I have come to love this hopeless light, neglected and fading.
Two memories come to mind.
Ladies in their older years always wearing scarfs over their heads, though I don’t think it was for religious reasons. Memory is of them hiding curlers or perhaps a bouffount protected from the wind.
A visit from the new manager of the bank when it was completed to the Cowley Sixth form. I cannot remember the purpose of the visit (perhaps recruit future staff?). I recall taking a very low view of the new bank, it seemed to me to be a way of extracting money from the local economy.
Decades later after many scandals and fraud it turned out that I may have had a point.
I was returning to the large building on the right which is the Gamble Institute and needed to finish the film I had been given at the photo department there.
I had been loaned a twin lens reflex camera and told to go for a walk and learn to use it.
I would not have printed a frame like this at the time as I would have considered it “too ordinary”. With the passage of time it becomes more and more interesting, the clothes, the attitude, the smoking, the lack of smart phones…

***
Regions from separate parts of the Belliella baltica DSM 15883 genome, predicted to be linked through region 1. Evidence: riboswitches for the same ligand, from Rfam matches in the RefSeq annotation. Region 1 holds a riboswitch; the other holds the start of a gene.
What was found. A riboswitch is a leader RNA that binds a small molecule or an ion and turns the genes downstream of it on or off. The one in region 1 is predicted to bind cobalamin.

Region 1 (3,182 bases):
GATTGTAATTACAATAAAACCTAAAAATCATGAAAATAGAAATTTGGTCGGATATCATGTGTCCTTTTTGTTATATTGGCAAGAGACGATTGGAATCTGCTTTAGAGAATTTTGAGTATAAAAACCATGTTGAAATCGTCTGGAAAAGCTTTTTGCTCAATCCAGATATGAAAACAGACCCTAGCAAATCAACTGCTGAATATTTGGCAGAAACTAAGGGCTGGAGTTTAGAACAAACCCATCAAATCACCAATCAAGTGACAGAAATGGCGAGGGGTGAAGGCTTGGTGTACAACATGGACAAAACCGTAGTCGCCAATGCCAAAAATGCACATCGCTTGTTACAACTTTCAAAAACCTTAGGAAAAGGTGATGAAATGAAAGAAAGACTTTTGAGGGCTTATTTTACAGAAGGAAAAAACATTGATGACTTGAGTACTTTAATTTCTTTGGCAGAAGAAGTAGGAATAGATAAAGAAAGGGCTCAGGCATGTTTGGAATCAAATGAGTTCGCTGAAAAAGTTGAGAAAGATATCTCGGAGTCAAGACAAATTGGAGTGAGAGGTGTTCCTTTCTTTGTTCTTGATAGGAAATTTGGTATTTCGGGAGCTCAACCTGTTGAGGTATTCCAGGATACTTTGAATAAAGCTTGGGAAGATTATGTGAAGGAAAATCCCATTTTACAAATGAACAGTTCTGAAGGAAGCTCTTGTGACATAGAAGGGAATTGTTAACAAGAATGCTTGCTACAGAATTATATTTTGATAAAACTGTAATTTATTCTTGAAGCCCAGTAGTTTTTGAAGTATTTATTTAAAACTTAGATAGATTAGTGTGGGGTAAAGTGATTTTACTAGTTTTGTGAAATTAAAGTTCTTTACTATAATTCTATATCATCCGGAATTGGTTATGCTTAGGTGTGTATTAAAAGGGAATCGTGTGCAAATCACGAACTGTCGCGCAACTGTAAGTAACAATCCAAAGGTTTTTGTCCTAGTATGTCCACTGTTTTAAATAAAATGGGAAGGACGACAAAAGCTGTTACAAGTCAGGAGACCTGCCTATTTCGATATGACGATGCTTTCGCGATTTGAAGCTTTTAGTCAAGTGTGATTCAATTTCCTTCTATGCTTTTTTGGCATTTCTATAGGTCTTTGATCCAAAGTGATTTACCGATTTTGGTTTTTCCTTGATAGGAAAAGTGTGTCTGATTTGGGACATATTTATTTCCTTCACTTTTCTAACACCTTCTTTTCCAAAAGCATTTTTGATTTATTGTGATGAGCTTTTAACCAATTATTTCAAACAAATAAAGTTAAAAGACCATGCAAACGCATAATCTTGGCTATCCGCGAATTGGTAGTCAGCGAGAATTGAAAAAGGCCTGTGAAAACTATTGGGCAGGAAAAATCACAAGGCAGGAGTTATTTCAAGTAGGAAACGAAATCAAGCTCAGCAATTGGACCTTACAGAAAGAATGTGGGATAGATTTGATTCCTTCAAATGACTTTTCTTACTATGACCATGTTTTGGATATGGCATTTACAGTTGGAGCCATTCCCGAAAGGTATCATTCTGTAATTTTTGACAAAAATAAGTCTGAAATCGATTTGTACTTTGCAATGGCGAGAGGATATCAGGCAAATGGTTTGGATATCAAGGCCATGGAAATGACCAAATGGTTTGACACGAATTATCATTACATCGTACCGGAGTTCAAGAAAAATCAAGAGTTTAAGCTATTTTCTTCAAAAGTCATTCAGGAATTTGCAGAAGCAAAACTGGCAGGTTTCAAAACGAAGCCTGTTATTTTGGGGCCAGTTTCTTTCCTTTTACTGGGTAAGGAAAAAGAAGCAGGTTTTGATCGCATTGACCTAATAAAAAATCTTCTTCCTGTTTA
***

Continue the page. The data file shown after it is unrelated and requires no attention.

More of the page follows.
Some of the people noticed a shy 14 year old with a funny looking camera pointed at them and responded, as is natural. With time I have realised that capturing the “ordinary” is one of the greatest of photography’s gifts
One of my earliest images, shot on a twin lens reflex camera borrowed from the photo department of the Gamble Institute in St.Helens.
St.Helens Industrial area from the late 1980s
The St.Helens I remember from my youth. I was thirteen and a half when I took this (I have a very clear memory of taking this image).
Late 1970s image showing the corner of Cooper and (I think) Argyle street in St.Helens (since demolished).